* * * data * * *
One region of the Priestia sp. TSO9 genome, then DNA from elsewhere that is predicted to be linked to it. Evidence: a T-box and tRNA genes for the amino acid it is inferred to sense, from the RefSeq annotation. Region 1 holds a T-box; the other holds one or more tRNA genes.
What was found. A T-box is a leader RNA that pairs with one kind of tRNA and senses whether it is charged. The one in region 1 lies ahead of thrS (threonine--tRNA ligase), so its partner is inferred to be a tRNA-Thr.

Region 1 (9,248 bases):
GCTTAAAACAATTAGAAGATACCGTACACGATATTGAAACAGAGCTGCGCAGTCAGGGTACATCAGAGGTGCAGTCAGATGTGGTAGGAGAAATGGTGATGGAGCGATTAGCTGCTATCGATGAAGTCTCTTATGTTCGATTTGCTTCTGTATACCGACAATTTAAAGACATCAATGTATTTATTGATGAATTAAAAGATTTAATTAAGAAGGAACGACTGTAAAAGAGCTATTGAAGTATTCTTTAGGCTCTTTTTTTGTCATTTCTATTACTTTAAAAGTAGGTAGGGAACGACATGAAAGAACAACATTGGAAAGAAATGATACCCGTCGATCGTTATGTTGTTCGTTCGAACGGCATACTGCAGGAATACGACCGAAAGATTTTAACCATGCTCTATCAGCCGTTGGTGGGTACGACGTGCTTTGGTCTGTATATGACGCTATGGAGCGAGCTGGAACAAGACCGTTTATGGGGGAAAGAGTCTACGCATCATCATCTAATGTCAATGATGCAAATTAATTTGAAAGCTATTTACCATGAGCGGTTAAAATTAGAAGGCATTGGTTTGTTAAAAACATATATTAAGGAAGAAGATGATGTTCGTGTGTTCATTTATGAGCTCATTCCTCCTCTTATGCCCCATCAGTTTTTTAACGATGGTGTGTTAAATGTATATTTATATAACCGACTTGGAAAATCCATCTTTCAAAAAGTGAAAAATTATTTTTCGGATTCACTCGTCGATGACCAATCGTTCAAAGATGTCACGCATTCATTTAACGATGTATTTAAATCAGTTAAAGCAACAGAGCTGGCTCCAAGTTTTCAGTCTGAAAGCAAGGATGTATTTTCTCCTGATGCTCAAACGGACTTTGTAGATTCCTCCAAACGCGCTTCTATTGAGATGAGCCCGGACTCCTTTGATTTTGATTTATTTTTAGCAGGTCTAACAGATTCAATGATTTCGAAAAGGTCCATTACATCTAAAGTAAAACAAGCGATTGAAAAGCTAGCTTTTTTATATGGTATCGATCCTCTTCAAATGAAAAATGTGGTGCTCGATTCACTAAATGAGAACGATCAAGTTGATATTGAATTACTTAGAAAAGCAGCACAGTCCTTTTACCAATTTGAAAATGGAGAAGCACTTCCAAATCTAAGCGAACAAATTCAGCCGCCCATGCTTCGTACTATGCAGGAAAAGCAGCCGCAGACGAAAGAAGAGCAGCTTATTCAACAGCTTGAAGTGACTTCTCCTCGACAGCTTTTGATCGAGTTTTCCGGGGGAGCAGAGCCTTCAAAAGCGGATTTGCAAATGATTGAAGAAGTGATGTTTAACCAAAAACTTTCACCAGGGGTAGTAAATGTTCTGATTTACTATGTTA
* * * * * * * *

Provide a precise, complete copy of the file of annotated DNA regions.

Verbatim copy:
One region of the Priestia sp. TSO9 genome, then DNA from elsewhere that is predicted to be linked to it. Evidence: a T-box and tRNA genes for the amino acid it is inferred to sense, from the RefSeq annotation. Region 1 holds a T-box; the other holds one or more tRNA genes.
What was found. A T-box is a leader RNA that pairs with one kind of tRNA and senses whether it is charged. The one in region 1 lies ahead of thrS (threonine--tRNA ligase), so its partner is inferred to be a tRNA-Thr.

Region 1 (9,248 bases):
GCTTAAAACAATTAGAAGATACCGTACACGATATTGAAACAGAGCTGCGCAGTCAGGGTACATCAGAGGTGCAGTCAGATGTGGTAGGAGAAATGGTGATGGAGCGATTAGCTGCTATCGATGAAGTCTCTTATGTTCGATTTGCTTCTGTATACCGACAATTTAAAGACATCAATGTATTTATTGATGAATTAAAAGATTTAATTAAGAAGGAACGACTGTAAAAGAGCTATTGAAGTATTCTTTAGGCTCTTTTTTTGTCATTTCTATTACTTTAAAAGTAGGTAGGGAACGACATGAAAGAACAACATTGGAAAGAAATGATACCCGTCGATCGTTATGTTGTTCGTTCGAACGGCATACTGCAGGAATACGACCGAAAGATTTTAACCATGCTCTATCAGCCGTTGGTGGGTACGACGTGCTTTGGTCTGTATATGACGCTATGGAGCGAGCTGGAACAAGACCGTTTATGGGGGAAAGAGTCTACGCATCATCATCTAATGTCAATGATGCAAATTAATTTGAAAGCTATTTACCATGAGCGGTTAAAATTAGAAGGCATTGGTTTGTTAAAAACATATATTAAGGAAGAAGATGATGTTCGTGTGTTCATTTATGAGCTCATTCCTCCTCTTATGCCCCATCAGTTTTTTAACGATGGTGTGTTAAATGTATATTTATATAACCGACTTGGAAAATCCATCTTTCAAAAAGTGAAAAATTATTTTTCGGATTCACTCGTCGATGACCAATCGTTCAAAGATGTCACGCATTCATTTAACGATGTATTTAAATCAGTTAAAGCAACAGAGCTGGCTCCAAGTTTTCAGTCTGAAAGCAAGGATGTATTTTCTCCTGATGCTCAAACGGACTTTGTAGATTCCTCCAAACGCGCTTCTATTGAGATGAGCCCGGACTCCTTTGATTTTGATTTATTTTTAGCAGGTCTAACAGATTCAATGATTTCGAAAAGGTCCATTACATCTAAAGTAAAACAAGCGATTGAAAAGCTAGCTTTTTTATATGGTATCGATCCTCTTCAAATGAAAAATGTGGTGCTCGATTCACTAAATGAGAACGATCAAGTTGATATTGAATTACTTAGAAAAGCAGCACAGTCCTTTTACCAATTTGAAAATGGAGAAGCACTTCCAAATCTAAGCGAACAAATTCAGCCGCCCATGCTTCGTACTATGCAGGAAAAGCAGCCGCAGACGAAAGAAGAGCAGCTTATTCAACAGCTTGAAGTGACTTCTCCTCGACAGCTTTTGATCGAGTTTTCCGGGGGAGCAGAGCCTTCAAAAGCGGATTTGCAAATGATTGAAGAAGTGATGTTTAACCAAAAACTTTCACCAGGGGTAGTAAATGTTCTGATTTACTATGTTA